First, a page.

Parenting your child through a divorce is a challenging endeavor. While you and your spouse still want the best for your child, you might disagree on how you give your child what they need.
Shared parenting does not work in every situation. Still, when you and your spouse are willing to work together to create a plan, you can both maintain involvement in your child’s life. Your life may look significantly different than it did before the divorce. However, it can be beneficial for your child to have regular contact with both parents still.
Here’s what you should know about shared parenting in Ohio.
Filing for shared parenting
When Ohio courts look at determining a parenting plan after a divorce, they will look at several factors, including:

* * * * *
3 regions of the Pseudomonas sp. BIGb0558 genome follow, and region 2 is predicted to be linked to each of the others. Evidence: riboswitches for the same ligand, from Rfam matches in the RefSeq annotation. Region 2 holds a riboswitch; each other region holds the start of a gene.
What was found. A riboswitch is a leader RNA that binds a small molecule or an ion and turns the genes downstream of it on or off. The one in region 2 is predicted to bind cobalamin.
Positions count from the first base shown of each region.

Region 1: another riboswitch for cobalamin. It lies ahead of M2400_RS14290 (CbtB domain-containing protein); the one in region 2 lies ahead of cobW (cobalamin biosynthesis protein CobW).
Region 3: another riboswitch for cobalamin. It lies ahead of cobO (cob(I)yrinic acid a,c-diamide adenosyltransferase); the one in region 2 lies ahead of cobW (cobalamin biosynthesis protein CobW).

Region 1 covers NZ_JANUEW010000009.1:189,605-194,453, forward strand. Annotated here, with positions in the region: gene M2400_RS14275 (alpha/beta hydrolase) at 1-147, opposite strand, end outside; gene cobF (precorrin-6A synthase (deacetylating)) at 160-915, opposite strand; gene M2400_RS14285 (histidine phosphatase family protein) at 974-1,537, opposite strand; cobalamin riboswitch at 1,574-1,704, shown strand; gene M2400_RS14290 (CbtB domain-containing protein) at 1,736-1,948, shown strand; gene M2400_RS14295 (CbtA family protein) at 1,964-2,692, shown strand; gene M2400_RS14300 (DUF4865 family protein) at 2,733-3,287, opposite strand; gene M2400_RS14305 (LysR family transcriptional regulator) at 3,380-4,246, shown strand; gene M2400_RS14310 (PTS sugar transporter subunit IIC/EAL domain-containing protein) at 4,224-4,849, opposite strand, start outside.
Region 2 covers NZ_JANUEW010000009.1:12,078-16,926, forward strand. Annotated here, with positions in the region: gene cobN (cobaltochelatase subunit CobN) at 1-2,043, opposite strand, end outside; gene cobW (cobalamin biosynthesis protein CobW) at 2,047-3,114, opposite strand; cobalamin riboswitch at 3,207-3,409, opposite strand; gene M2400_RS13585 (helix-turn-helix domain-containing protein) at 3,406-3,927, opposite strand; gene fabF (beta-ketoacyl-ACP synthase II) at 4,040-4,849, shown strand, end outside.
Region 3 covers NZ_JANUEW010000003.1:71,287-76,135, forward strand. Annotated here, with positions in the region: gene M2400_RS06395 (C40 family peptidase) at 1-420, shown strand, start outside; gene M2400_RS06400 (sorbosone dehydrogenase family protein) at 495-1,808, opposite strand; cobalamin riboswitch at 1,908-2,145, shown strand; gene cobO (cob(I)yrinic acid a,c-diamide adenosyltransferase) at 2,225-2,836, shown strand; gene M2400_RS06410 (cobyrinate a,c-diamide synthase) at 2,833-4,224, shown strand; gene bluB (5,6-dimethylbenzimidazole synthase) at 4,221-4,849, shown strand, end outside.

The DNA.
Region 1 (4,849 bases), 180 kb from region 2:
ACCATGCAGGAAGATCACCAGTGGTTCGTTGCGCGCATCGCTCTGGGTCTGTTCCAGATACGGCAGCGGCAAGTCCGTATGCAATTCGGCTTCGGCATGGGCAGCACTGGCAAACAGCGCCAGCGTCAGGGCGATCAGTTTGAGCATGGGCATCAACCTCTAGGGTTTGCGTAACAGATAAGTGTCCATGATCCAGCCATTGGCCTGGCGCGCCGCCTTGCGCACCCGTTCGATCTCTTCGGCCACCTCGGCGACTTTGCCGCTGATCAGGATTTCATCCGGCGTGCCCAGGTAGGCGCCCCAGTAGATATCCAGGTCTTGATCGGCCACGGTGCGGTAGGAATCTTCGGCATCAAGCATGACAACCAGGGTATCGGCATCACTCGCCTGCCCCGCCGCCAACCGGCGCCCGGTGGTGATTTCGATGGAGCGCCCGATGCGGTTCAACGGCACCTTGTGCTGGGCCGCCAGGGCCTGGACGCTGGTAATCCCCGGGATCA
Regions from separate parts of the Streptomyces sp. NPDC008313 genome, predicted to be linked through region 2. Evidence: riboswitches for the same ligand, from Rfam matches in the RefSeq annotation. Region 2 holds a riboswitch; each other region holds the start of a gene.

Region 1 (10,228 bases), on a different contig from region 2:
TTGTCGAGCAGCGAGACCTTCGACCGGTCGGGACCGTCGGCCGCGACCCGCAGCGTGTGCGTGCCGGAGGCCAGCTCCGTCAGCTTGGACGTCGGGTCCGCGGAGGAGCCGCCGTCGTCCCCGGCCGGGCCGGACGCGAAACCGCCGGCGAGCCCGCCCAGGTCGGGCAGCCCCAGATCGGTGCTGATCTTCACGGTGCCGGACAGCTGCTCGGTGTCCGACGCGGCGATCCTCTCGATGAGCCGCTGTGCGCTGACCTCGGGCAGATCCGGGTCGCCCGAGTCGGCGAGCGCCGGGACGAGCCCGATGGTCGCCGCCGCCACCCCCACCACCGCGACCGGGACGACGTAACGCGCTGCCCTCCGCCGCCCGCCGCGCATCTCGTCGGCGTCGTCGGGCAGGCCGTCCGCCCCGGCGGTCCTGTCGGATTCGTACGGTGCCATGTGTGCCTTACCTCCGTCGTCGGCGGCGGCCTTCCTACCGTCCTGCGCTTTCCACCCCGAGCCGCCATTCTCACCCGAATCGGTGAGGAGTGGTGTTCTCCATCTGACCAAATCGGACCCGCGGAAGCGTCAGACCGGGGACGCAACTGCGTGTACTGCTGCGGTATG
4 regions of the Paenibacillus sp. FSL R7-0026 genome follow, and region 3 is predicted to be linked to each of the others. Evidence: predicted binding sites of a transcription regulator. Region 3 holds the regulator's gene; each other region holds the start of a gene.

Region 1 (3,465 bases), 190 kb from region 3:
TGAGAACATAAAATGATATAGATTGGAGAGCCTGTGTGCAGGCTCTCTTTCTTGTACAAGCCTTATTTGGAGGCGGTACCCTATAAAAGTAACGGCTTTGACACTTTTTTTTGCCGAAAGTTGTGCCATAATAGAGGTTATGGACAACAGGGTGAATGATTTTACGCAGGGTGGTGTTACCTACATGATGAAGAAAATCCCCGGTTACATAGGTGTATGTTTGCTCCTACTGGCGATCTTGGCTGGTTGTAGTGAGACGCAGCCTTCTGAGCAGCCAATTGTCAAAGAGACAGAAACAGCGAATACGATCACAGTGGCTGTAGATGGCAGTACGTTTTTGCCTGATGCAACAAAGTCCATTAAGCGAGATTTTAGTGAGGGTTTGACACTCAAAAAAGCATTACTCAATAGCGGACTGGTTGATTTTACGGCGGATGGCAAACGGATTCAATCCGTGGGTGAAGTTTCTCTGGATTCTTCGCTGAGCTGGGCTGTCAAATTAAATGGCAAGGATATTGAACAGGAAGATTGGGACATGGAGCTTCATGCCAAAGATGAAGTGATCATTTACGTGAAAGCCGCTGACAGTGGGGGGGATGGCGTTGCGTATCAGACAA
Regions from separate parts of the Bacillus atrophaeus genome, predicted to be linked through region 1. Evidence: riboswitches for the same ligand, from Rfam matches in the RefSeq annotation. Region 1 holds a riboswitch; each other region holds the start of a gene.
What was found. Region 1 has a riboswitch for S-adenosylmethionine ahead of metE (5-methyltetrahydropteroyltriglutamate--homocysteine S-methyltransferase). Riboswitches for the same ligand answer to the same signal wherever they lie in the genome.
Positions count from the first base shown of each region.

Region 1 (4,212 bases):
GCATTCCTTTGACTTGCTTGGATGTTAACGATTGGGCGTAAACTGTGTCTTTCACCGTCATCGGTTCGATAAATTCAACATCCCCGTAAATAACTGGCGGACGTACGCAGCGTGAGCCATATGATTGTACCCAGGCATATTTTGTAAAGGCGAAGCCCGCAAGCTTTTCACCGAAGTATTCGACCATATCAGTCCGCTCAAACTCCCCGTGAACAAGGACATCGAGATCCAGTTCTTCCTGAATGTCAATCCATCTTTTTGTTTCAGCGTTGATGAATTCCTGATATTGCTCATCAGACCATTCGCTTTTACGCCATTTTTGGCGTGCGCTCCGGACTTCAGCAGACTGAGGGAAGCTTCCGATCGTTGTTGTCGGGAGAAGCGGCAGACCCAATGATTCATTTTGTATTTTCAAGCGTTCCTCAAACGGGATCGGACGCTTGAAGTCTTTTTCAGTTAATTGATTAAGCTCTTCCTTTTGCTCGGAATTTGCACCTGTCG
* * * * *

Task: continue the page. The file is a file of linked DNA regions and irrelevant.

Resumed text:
- Child’s relationship with each parent
- History of abuse or violence
- Child’s needs
The most crucial factor is the child’s needs and best interests. Judges will consider the opinions of parents as well as the other factors, but the child’s best interests will take precedent.
When parents are willing to work together, courts are more likely to agree to a shared parenting arrangement.
Benefits of shared parenting
Although there can be conflict in a shared parenting situation, there are many benefits. Rather than limiting contact, a shared parenting agreement means your child can continue having regular contact with both parents.
A shared parenting agreement also means that both parents can make decisions regarding the child’s care. This means that instead of only being able to talk to one parent about important decisions, the child has both parents as resources.
You may feel the need to protect your child from their other parent because of your strained relationship. However, if the child has not had the same experience, the child needs to continue to have a relationship with them as long as it remains safe and healthy for them to do so.